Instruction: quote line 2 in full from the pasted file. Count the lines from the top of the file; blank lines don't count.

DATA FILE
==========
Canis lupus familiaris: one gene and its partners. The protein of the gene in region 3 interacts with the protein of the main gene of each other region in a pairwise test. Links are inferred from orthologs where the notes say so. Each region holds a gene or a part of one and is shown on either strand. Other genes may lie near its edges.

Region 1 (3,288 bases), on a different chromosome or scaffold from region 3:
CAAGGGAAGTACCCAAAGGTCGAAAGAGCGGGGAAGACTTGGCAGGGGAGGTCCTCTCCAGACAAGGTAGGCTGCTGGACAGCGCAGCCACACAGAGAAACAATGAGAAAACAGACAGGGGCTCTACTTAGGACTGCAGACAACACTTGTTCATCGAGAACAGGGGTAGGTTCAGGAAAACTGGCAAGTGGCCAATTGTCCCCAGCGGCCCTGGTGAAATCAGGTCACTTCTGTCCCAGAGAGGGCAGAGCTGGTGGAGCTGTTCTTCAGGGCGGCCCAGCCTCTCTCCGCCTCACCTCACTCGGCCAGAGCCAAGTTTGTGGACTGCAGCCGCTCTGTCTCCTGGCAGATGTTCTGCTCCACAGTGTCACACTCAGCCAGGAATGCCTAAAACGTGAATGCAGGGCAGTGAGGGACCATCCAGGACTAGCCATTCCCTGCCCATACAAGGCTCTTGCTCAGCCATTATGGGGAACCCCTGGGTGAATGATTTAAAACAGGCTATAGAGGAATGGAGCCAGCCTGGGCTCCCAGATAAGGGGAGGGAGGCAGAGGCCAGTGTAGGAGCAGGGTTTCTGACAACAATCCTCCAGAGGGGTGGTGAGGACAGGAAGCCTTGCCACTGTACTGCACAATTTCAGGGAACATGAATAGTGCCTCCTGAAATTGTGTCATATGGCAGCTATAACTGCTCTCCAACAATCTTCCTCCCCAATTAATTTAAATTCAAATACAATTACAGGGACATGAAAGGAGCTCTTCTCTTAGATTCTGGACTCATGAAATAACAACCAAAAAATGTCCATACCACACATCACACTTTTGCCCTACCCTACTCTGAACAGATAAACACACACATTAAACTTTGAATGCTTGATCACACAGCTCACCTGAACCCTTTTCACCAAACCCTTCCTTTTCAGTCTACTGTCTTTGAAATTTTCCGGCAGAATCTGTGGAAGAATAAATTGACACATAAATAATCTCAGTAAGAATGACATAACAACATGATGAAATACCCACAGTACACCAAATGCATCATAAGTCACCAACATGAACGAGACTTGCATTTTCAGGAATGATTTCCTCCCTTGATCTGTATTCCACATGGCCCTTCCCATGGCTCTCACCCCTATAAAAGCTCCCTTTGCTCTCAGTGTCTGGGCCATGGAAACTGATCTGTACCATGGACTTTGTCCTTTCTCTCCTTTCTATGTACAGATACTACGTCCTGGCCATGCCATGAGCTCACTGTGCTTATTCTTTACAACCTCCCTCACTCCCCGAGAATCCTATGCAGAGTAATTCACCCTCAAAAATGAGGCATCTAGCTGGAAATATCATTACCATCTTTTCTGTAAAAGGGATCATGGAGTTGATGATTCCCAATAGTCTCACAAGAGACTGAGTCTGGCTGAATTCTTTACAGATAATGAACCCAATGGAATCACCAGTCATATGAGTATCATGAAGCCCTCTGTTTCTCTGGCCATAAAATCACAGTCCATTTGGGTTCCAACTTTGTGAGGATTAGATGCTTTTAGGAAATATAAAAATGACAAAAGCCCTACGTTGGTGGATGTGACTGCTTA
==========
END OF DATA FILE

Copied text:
Region 1 (3,288 bases), on a different chromosome or scaffold from region 3: